The GIVING SEASON – the Ember Months of September to December – is in full swing, and men and women of goodwill like you are glaringly giving more of their money and materials as well as volunteer hours in support of charitable causes they know and believe in.

Our phone lines at DRMM are busier now than in February. The same is true of our safe donation page on DRMM.ORG. I have a greater number of face-to-face meetings with prospective individual and family donors now than in April or August this year. They call or email and request to meet to discuss their giving – which delights me beyond the ordinary, as you can readily imagine.

But why do they give more in “Ember Months” than at other months of the year?

The bandwagon is on the move: People tend to share their giving intentions, preferences and experiences with colleagues, friends and loved ones. It feels really cool to do so – especially when one knows it helps others turn on their emulation light.

Some parents use the season to model the importance of compassion to their children. They cut their donation checks when the children are watching, inspire the children to donate from their pocket money or ask the children to accompany them to make a donation at the offices of a local nonprofit.

Imagine a little girl asking a friend at Monday school if the parents made a charitable donation like her parents did last Friday. Or describing her experience accompanying her parents and siblings to a local nonprofit to make a donation of food boxes, clothes and shoes. That’s powerful!

Many companies have a policy of making end-of-year donations to their favorite charity, and encouraging their employees to do the same by offering to match their donations.

In effect, everybody knows it’s the time to give more, and nobody wants to be left out – not even kids.

The weather has something to do with it: When it’s cold, people tend to spend more time indoors with their colleagues, friends and loved ones. So, they find themselves learning more about the pressing needs of others – especially the hopeless and helpless – in the community.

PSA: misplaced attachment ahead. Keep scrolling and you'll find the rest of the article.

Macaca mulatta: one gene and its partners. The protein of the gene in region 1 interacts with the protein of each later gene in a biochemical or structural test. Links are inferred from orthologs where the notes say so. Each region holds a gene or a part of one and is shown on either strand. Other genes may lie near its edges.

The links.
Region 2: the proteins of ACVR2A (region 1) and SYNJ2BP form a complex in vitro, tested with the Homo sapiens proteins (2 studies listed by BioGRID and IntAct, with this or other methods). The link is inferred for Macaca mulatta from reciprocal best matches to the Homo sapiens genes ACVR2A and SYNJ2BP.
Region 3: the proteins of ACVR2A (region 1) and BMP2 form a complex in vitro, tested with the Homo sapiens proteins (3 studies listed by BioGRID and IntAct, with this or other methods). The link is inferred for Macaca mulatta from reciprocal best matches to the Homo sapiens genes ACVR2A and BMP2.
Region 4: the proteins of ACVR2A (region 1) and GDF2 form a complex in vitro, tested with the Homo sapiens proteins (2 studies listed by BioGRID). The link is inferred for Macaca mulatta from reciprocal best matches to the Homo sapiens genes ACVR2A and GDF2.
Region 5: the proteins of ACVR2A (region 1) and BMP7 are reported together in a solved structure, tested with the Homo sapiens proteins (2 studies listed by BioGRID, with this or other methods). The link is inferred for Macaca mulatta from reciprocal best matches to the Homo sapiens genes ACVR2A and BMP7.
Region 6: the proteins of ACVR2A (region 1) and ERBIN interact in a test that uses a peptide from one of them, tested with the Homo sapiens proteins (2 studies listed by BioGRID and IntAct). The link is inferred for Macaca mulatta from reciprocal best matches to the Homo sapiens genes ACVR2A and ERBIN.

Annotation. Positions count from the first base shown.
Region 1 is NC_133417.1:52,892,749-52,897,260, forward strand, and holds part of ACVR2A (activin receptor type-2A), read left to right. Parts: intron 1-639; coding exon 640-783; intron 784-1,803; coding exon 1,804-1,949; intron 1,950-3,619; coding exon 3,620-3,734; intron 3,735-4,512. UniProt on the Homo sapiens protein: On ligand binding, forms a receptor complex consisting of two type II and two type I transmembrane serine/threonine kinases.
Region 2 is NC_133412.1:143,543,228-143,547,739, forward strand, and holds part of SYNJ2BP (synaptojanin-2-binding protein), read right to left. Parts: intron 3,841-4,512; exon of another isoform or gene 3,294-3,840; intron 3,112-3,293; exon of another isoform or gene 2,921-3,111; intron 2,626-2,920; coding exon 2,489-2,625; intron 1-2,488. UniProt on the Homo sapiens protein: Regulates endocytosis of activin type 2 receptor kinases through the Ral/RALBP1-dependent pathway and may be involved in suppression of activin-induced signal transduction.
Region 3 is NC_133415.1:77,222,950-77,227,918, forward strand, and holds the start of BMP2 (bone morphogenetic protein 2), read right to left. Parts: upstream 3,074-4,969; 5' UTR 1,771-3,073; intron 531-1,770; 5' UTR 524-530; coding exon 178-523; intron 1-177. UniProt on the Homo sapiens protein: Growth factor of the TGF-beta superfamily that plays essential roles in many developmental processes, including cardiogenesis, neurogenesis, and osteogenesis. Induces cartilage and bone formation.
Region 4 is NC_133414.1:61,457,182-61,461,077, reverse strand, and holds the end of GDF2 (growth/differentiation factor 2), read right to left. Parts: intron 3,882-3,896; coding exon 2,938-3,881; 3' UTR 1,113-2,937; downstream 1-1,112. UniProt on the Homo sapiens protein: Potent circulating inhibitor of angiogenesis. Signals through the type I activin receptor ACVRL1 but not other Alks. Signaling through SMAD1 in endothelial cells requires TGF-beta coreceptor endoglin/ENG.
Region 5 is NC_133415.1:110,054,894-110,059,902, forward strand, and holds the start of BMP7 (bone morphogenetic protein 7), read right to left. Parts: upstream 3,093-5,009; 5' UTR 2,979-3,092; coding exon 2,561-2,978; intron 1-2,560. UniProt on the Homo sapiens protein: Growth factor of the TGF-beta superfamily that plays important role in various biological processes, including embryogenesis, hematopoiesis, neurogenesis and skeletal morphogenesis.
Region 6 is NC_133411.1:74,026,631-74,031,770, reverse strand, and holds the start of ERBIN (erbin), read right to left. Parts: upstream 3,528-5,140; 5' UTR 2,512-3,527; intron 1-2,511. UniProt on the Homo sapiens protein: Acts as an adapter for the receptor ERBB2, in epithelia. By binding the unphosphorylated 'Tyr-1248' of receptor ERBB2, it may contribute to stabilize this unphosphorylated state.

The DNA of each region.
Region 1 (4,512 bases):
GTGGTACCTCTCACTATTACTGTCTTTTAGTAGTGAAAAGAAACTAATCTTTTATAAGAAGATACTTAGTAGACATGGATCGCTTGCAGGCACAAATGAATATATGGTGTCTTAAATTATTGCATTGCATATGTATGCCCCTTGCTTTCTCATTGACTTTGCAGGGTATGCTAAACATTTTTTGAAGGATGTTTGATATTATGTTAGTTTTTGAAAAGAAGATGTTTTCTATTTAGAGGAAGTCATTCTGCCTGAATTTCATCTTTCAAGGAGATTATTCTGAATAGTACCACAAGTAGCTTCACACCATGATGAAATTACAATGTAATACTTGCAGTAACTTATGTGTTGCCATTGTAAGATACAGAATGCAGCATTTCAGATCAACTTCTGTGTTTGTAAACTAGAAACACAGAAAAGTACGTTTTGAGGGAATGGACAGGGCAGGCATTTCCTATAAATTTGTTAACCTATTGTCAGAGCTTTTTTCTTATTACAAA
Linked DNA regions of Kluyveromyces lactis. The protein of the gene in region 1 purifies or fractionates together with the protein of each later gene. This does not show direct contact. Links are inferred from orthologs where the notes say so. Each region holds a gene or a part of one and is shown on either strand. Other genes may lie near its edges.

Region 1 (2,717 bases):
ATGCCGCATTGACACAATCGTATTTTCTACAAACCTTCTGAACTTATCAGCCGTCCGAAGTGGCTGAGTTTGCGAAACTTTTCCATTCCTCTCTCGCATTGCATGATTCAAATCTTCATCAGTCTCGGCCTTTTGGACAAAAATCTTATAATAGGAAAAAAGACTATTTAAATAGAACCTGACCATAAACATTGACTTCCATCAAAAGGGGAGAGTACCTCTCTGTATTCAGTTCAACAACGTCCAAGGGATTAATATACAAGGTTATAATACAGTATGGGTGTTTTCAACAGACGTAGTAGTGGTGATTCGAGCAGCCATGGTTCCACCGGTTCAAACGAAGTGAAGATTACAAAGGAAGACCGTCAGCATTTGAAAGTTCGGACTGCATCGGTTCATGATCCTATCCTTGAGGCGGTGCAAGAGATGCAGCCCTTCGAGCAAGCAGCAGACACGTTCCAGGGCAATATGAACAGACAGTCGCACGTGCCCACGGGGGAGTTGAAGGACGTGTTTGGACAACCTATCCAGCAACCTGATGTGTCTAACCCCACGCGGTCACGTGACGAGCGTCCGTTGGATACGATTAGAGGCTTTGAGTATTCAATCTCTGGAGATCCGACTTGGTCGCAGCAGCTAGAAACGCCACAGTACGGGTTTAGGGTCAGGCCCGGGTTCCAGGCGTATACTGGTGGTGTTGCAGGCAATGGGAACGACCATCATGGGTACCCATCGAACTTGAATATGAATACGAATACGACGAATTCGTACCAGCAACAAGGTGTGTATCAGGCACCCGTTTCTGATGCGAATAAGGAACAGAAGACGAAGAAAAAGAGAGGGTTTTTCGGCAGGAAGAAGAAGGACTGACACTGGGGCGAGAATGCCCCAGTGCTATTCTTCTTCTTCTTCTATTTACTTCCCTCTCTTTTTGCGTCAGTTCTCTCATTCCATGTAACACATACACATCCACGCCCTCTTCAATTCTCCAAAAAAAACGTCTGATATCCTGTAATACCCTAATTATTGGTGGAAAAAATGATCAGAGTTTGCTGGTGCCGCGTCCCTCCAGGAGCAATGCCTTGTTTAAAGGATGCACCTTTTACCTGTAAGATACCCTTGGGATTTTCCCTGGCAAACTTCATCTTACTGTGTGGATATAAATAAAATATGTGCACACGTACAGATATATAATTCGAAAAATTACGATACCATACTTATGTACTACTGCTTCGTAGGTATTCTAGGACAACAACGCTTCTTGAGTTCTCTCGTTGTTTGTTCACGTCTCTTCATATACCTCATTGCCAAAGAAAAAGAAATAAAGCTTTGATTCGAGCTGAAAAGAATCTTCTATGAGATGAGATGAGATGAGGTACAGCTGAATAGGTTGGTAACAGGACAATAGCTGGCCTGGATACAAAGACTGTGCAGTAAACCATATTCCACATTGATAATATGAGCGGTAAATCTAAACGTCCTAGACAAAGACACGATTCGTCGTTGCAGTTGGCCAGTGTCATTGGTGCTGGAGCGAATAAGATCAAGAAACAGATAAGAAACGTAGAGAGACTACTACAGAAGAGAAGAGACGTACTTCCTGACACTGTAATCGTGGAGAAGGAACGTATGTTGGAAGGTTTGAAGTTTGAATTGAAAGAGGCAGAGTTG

They watch as a local news channel describes the plight of homeless men, women (including veterans) and children, and how some nonprofits come to their rescue with warming centers that provide clean beds, hot meals and shower.

They are moved with compassion and desire to give more than they have done earlier in the year.

Offshoot of shopping: September 1 to December 31 is also called the shopping season, when stores give consumers greater incentives to buy more items and more often.

But many of these stores, especially the national brands, also offer consumers the opportunity to give more to the poor and less privileged by placing donation boxes at strategic in-store locations or creating links to donation web page of partner nonprofits.

Some bolder stores even offer to donate a percentage of their net proceeds to designated nonprofits.

By so doing, they tend to stir their customers toward giving more this season.

Tax filing time is near: One of the many reasons nonprofits thrive better in the United States than elsewhere is the fact that donations to them are tax deductible.

The tax filing season – January 1 to April 15 – begins as soon as the GIVING SEASON ends. And that explains, in part, why people are usually in the mood of making tax deductible donations during the GIVING SEASON.

In fact, many vibrant nonprofits use new and old media channels to remind them to take advantage of such deductions before December 31.

Bonus is worth celebrating: In this tough economy, not everybody gets end-of-year bonus from their employer but those who do probably see it as something worth celebrating.

One remarkable way to celebrate end-of-year bonus is donating money and materials to a credible charity that is making a real difference in the community. Yes, it’s a wonderful thing to see one’s blessing as an opportunity to bless others.

Do you know other reasons people donate more during the GIVING SEASON? Please, share below.

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